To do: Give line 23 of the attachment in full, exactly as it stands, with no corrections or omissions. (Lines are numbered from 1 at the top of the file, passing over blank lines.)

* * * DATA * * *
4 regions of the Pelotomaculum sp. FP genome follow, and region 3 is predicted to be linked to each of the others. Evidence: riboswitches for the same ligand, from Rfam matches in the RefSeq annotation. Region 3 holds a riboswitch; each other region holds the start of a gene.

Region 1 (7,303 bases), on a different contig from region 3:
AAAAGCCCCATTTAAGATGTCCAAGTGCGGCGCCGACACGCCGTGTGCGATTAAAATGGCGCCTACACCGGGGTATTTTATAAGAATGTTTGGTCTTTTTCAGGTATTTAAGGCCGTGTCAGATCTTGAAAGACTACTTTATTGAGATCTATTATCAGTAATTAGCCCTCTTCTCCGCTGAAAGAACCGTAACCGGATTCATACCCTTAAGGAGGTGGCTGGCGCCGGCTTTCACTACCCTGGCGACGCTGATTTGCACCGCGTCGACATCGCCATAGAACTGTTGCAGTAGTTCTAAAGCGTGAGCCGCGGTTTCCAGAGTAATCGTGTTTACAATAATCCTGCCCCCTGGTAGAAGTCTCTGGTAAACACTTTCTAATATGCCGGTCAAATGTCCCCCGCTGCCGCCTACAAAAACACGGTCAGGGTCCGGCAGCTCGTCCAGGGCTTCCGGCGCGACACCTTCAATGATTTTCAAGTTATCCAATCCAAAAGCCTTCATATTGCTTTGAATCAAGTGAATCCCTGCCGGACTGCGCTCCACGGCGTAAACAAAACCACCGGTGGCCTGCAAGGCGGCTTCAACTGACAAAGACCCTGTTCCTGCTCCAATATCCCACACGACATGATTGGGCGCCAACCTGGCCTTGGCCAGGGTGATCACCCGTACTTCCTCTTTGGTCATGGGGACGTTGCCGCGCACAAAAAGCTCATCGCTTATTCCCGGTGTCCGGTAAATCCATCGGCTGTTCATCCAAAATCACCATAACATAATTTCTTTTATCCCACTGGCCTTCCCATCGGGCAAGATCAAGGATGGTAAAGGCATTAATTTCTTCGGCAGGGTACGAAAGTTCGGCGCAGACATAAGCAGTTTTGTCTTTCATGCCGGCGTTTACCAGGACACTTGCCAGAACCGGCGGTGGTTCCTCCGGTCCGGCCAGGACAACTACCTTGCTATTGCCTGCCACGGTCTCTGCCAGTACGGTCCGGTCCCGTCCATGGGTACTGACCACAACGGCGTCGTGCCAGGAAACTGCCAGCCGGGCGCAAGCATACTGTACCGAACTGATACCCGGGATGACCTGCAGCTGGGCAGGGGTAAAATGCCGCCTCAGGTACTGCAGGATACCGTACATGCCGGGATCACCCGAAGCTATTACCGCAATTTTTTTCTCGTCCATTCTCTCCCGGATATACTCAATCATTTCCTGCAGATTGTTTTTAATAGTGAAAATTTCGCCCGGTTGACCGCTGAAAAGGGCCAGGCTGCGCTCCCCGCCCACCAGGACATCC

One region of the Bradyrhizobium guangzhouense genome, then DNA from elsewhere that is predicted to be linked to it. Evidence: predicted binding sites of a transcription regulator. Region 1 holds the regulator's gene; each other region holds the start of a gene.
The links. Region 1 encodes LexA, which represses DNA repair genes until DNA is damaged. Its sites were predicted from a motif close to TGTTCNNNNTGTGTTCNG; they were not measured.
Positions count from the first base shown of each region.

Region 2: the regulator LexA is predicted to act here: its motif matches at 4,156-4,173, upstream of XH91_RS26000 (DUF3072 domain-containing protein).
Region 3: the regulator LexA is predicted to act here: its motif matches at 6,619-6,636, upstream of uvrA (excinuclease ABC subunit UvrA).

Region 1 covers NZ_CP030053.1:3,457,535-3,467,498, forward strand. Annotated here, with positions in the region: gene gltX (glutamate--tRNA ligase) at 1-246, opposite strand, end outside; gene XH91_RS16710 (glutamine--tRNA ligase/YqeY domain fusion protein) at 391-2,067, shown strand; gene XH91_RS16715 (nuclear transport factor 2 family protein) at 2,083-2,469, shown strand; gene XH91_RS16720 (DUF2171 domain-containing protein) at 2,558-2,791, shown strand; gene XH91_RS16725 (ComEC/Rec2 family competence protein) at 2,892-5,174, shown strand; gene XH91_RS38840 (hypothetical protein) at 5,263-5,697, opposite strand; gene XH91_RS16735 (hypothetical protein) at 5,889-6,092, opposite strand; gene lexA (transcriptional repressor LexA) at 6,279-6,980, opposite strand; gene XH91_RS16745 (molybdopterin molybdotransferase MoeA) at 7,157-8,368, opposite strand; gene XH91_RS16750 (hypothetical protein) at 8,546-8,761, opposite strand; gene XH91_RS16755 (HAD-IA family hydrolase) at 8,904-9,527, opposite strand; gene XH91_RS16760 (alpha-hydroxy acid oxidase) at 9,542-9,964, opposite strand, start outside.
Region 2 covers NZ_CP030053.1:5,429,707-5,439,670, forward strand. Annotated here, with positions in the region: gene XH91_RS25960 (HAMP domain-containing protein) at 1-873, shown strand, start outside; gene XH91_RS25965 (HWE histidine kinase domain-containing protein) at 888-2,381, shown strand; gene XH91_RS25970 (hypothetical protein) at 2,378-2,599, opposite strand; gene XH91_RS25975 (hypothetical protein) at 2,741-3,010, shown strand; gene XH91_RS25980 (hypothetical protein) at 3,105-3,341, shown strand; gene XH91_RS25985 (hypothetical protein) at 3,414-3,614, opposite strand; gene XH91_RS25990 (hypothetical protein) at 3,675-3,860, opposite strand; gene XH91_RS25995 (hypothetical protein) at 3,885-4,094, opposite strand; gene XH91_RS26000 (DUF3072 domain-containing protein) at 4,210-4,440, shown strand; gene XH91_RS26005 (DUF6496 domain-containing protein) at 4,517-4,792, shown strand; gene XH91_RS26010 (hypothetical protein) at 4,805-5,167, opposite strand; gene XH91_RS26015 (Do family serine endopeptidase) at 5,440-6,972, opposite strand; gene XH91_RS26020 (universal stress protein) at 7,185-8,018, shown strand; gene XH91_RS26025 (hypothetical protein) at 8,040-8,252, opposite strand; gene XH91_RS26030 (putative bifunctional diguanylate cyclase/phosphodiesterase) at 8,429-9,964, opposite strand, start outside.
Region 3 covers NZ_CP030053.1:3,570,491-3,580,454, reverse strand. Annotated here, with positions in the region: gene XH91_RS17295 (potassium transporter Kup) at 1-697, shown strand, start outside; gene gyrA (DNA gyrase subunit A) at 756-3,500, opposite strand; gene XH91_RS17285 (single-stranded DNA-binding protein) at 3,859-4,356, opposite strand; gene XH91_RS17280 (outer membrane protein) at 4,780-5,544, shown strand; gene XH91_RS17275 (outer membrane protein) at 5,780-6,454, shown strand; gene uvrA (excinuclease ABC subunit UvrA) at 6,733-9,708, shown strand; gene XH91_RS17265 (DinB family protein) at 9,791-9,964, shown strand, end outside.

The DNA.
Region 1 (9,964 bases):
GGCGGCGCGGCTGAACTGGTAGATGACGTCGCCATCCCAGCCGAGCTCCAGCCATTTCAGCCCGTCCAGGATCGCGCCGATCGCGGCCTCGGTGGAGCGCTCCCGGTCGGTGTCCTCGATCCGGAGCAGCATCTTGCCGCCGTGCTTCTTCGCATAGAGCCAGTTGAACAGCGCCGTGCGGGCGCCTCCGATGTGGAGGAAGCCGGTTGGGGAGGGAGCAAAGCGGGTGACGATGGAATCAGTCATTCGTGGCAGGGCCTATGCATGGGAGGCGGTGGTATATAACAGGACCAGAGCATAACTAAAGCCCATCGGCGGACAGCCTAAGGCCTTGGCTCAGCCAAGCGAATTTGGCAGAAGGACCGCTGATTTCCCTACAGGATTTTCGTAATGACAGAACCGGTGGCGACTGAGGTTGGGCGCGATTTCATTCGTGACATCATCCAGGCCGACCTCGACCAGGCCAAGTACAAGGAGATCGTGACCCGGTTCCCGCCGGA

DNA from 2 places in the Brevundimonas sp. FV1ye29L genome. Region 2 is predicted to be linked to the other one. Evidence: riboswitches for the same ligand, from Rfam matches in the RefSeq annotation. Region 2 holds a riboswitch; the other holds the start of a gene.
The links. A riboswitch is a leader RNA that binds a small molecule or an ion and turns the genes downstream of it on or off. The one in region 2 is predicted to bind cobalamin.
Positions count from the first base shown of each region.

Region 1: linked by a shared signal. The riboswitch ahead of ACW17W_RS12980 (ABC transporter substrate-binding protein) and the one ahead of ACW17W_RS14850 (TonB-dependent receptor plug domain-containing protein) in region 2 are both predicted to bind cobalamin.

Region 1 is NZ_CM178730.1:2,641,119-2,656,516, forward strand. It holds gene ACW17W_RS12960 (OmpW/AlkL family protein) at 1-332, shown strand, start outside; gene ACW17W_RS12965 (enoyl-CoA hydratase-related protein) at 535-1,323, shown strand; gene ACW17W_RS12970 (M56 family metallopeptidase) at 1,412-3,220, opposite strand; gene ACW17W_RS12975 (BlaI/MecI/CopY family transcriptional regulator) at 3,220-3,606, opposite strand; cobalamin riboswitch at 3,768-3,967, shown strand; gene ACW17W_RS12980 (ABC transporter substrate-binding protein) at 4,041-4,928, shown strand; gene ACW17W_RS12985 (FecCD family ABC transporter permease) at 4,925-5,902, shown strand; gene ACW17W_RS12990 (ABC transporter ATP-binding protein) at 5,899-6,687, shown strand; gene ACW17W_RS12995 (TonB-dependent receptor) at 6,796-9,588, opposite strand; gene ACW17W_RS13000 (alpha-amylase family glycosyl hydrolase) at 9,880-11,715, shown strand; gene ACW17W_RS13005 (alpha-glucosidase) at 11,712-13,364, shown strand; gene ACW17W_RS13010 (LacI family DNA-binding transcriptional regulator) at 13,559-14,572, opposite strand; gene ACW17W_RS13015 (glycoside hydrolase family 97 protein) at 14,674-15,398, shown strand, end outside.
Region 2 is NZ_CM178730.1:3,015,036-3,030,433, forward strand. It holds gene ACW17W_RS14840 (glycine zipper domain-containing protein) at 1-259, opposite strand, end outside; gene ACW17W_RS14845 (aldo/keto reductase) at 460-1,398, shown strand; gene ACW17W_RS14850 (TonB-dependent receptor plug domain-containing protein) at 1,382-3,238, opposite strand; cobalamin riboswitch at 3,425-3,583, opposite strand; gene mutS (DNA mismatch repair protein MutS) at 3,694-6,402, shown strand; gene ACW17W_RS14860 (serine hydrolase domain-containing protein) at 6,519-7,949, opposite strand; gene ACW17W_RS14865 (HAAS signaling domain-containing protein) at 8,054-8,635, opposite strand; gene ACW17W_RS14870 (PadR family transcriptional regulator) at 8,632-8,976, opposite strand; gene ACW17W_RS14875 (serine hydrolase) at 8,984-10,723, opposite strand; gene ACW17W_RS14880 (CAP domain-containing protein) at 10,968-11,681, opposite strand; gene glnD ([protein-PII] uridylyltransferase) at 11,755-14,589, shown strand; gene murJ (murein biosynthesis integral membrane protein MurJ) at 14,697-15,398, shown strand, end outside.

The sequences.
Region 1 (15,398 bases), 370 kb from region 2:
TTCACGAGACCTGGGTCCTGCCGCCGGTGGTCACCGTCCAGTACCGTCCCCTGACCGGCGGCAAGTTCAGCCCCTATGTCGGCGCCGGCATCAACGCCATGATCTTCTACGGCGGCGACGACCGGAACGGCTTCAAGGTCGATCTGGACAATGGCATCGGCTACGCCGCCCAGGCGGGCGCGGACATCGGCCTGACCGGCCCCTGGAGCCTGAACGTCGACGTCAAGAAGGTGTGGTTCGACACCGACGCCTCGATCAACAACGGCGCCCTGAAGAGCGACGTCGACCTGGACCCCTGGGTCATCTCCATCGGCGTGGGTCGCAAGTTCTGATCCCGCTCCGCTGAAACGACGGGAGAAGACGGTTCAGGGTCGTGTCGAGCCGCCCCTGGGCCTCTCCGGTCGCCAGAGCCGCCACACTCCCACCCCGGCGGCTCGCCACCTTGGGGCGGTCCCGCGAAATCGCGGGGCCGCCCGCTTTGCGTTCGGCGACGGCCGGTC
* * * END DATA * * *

TTCACGAGACCTGGGTCCTGCCGCCGGTGGTCACCGTCCAGTACCGTCCCCTGACCGGCGGCAAGTTCAGCCCCTATGTCGGCGCCGGCATCAACGCCATGATCTTCTACGGCGGCGACGACCGGAACGGCTTCAAGGTCGATCTGGACAATGGCATCGGCTACGCCGCCCAGGCGGGCGCGGACATCGGCCTGACCGGCCCCTGGAGCCTGAACGTCGACGTCAAGAAGGTGTGGTTCGACACCGACGCCTCGATCAACAACGGCGCCCTGAAGAGCGACGTCGACCTGGACCCCTGGGTCATCTCCATCGGCGTGGGTCGCAAGTTCTGATCCCGCTCCGCTGAAACGACGGGAGAAGACGGTTCAGGGTCGTGTCGAGCCGCCCCTGGGCCTCTCCGGTCGCCAGAGCCGCCACACTCCCACCCCGGCGGCTCGCCACCTTGGGGCGGTCCCGCGAAATCGCGGGGCCGCCCGCTTTGCGTTCGGCGACGGCCGGTC